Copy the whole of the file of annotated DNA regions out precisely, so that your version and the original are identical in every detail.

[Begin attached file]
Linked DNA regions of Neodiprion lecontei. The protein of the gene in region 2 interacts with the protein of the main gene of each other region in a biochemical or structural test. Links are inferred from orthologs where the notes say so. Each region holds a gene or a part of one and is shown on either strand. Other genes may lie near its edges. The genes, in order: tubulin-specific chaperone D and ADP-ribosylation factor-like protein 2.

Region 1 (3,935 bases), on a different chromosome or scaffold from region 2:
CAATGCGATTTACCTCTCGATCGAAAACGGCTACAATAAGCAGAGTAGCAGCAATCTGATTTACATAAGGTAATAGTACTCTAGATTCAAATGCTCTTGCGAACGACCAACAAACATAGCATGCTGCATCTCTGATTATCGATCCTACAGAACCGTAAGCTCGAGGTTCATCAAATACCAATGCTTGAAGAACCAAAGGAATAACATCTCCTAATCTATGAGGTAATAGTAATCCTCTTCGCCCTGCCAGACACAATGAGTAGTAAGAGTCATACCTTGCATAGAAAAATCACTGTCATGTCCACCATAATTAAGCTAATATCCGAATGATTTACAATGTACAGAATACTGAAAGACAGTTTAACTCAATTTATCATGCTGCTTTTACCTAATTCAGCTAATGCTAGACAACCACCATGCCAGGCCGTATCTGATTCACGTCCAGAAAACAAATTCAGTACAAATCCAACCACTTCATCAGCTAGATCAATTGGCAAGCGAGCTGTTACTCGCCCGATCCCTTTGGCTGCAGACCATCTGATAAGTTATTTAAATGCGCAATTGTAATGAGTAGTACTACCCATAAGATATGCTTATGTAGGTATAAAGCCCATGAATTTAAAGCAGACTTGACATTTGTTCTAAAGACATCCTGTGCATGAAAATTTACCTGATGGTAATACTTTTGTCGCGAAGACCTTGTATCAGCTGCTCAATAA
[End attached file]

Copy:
Linked DNA regions of Neodiprion lecontei. The protein of the gene in region 2 interacts with the protein of the main gene of each other region in a biochemical or structural test. Links are inferred from orthologs where the notes say so. Each region holds a gene or a part of one and is shown on either strand. Other genes may lie near its edges. The genes, in order: tubulin-specific chaperone D and ADP-ribosylation factor-like protein 2.

Region 1 (3,935 bases), on a different chromosome or scaffold from region 2:
CAATGCGATTTACCTCTCGATCGAAAACGGCTACAATAAGCAGAGTAGCAGCAATCTGATTTACATAAGGTAATAGTACTCTAGATTCAAATGCTCTTGCGAACGACCAACAAACATAGCATGCTGCATCTCTGATTATCGATCCTACAGAACCGTAAGCTCGAGGTTCATCAAATACCAATGCTTGAAGAACCAAAGGAATAACATCTCCTAATCTATGAGGTAATAGTAATCCTCTTCGCCCTGCCAGACACAATGAGTAGTAAGAGTCATACCTTGCATAGAAAAATCACTGTCATGTCCACCATAATTAAGCTAATATCCGAATGATTTACAATGTACAGAATACTGAAAGACAGTTTAACTCAATTTATCATGCTGCTTTTACCTAATTCAGCTAATGCTAGACAACCACCATGCCAGGCCGTATCTGATTCACGTCCAGAAAACAAATTCAGTACAAATCCAACCACTTCATCAGCTAGATCAATTGGCAAGCGAGCTGTTACTCGCCCGATCCCTTTGGCTGCAGACCATCTGATAAGTTATTTAAATGCGCAATTGTAATGAGTAGTACTACCCATAAGATATGCTTATGTAGGTATAAAGCCCATGAATTTAAAGCAGACTTGACATTTGTTCTAAAGACATCCTGTGCATGAAAATTTACCTGATGGTAATACTTTTGTCGCGAAGACCTTGTATCAGCTGCTCAATAA